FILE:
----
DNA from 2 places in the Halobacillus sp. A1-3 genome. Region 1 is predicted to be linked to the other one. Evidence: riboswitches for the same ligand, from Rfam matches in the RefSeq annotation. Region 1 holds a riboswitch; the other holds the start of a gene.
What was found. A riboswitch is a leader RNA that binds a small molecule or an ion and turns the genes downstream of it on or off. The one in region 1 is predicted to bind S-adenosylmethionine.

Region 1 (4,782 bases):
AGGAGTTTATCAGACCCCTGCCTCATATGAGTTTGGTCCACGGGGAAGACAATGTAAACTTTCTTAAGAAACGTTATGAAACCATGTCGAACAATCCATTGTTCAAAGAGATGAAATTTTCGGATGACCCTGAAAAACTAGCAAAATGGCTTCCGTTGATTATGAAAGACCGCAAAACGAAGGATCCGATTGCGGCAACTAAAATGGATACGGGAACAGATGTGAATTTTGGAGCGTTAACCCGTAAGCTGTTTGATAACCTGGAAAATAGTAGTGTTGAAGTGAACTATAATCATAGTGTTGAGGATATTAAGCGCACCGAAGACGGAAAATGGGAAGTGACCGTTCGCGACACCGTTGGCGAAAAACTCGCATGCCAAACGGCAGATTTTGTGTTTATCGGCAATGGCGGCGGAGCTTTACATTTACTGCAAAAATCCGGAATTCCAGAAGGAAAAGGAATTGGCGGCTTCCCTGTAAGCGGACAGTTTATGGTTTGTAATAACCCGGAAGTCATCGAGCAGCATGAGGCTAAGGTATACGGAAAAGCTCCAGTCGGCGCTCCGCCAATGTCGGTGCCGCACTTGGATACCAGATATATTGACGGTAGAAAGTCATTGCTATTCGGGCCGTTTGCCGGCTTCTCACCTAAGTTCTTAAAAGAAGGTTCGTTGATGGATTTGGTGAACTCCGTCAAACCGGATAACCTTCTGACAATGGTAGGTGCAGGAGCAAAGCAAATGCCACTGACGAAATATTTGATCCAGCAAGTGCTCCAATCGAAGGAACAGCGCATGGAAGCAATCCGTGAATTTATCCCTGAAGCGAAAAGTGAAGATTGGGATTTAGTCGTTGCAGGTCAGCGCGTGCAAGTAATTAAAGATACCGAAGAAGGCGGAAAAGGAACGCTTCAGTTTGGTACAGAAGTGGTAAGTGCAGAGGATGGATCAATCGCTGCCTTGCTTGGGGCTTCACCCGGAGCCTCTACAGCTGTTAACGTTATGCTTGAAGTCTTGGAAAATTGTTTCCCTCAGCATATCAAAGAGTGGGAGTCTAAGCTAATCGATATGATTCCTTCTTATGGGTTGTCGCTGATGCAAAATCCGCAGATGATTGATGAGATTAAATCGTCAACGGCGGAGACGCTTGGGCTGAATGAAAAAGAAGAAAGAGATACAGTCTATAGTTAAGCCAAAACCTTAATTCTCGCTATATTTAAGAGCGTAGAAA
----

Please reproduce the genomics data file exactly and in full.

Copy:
DNA from 2 places in the Halobacillus sp. A1-3 genome. Region 1 is predicted to be linked to the other one. Evidence: riboswitches for the same ligand, from Rfam matches in the RefSeq annotation. Region 1 holds a riboswitch; the other holds the start of a gene.
What was found. A riboswitch is a leader RNA that binds a small molecule or an ion and turns the genes downstream of it on or off. The one in region 1 is predicted to bind S-adenosylmethionine.

Region 1 (4,782 bases):
AGGAGTTTATCAGACCCCTGCCTCATATGAGTTTGGTCCACGGGGAAGACAATGTAAACTTTCTTAAGAAACGTTATGAAACCATGTCGAACAATCCATTGTTCAAAGAGATGAAATTTTCGGATGACCCTGAAAAACTAGCAAAATGGCTTCCGTTGATTATGAAAGACCGCAAAACGAAGGATCCGATTGCGGCAACTAAAATGGATACGGGAACAGATGTGAATTTTGGAGCGTTAACCCGTAAGCTGTTTGATAACCTGGAAAATAGTAGTGTTGAAGTGAACTATAATCATAGTGTTGAGGATATTAAGCGCACCGAAGACGGAAAATGGGAAGTGACCGTTCGCGACACCGTTGGCGAAAAACTCGCATGCCAAACGGCAGATTTTGTGTTTATCGGCAATGGCGGCGGAGCTTTACATTTACTGCAAAAATCCGGAATTCCAGAAGGAAAAGGAATTGGCGGCTTCCCTGTAAGCGGACAGTTTATGGTTTGTAATAACCCGGAAGTCATCGAGCAGCATGAGGCTAAGGTATACGGAAAAGCTCCAGTCGGCGCTCCGCCAATGTCGGTGCCGCACTTGGATACCAGATATATTGACGGTAGAAAGTCATTGCTATTCGGGCCGTTTGCCGGCTTCTCACCTAAGTTCTTAAAAGAAGGTTCGTTGATGGATTTGGTGAACTCCGTCAAACCGGATAACCTTCTGACAATGGTAGGTGCAGGAGCAAAGCAAATGCCACTGACGAAATATTTGATCCAGCAAGTGCTCCAATCGAAGGAACAGCGCATGGAAGCAATCCGTGAATTTATCCCTGAAGCGAAAAGTGAAGATTGGGATTTAGTCGTTGCAGGTCAGCGCGTGCAAGTAATTAAAGATACCGAAGAAGGCGGAAAAGGAACGCTTCAGTTTGGTACAGAAGTGGTAAGTGCAGAGGATGGATCAATCGCTGCCTTGCTTGGGGCTTCACCCGGAGCCTCTACAGCTGTTAACGTTATGCTTGAAGTCTTGGAAAATTGTTTCCCTCAGCATATCAAAGAGTGGGAGTCTAAGCTAATCGATATGATTCCTTCTTATGGGTTGTCGCTGATGCAAAATCCGCAGATGATTGATGAGATTAAATCGTCAACGGCGGAGACGCTTGGGCTGAATGAAAAAGAAGAAAGAGATACAGTCTATAGTTAAGCCAAAACCTTAATTCTCGCTATATTTAAGAGCGTAGAAA